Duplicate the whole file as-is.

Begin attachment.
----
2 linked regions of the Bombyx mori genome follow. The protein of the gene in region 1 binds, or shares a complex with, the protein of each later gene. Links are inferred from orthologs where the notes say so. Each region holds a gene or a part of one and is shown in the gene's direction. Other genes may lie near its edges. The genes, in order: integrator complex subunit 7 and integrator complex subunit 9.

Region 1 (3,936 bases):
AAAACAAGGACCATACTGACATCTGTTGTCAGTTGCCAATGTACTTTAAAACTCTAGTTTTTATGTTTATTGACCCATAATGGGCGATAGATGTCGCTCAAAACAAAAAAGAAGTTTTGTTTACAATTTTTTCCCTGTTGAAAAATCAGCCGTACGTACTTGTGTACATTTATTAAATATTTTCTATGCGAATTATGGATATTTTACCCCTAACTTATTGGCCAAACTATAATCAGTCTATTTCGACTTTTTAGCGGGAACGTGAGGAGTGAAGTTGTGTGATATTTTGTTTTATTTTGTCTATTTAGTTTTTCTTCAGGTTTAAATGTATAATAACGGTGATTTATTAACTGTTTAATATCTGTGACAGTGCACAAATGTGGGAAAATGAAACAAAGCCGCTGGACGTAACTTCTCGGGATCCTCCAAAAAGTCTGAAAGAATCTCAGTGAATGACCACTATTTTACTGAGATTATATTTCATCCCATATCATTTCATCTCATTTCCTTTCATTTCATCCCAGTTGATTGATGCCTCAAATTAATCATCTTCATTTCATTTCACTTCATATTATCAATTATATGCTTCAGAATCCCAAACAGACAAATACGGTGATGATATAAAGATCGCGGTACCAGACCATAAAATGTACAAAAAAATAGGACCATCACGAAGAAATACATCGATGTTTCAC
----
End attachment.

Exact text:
2 linked regions of the Bombyx mori genome follow. The protein of the gene in region 1 binds, or shares a complex with, the protein of each later gene. Links are inferred from orthologs where the notes say so. Each region holds a gene or a part of one and is shown in the gene's direction. Other genes may lie near its edges. The genes, in order: integrator complex subunit 7 and integrator complex subunit 9.

Region 1 (3,936 bases):
AAAACAAGGACCATACTGACATCTGTTGTCAGTTGCCAATGTACTTTAAAACTCTAGTTTTTATGTTTATTGACCCATAATGGGCGATAGATGTCGCTCAAAACAAAAAAGAAGTTTTGTTTACAATTTTTTCCCTGTTGAAAAATCAGCCGTACGTACTTGTGTACATTTATTAAATATTTTCTATGCGAATTATGGATATTTTACCCCTAACTTATTGGCCAAACTATAATCAGTCTATTTCGACTTTTTAGCGGGAACGTGAGGAGTGAAGTTGTGTGATATTTTGTTTTATTTTGTCTATTTAGTTTTTCTTCAGGTTTAAATGTATAATAACGGTGATTTATTAACTGTTTAATATCTGTGACAGTGCACAAATGTGGGAAAATGAAACAAAGCCGCTGGACGTAACTTCTCGGGATCCTCCAAAAAGTCTGAAAGAATCTCAGTGAATGACCACTATTTTACTGAGATTATATTTCATCCCATATCATTTCATCTCATTTCCTTTCATTTCATCCCAGTTGATTGATGCCTCAAATTAATCATCTTCATTTCATTTCACTTCATATTATCAATTATATGCTTCAGAATCCCAAACAGACAAATACGGTGATGATATAAAGATCGCGGTACCAGACCATAAAATGTACAAAAAAATAGGACCATCACGAAGAAATACATCGATGTTTCAC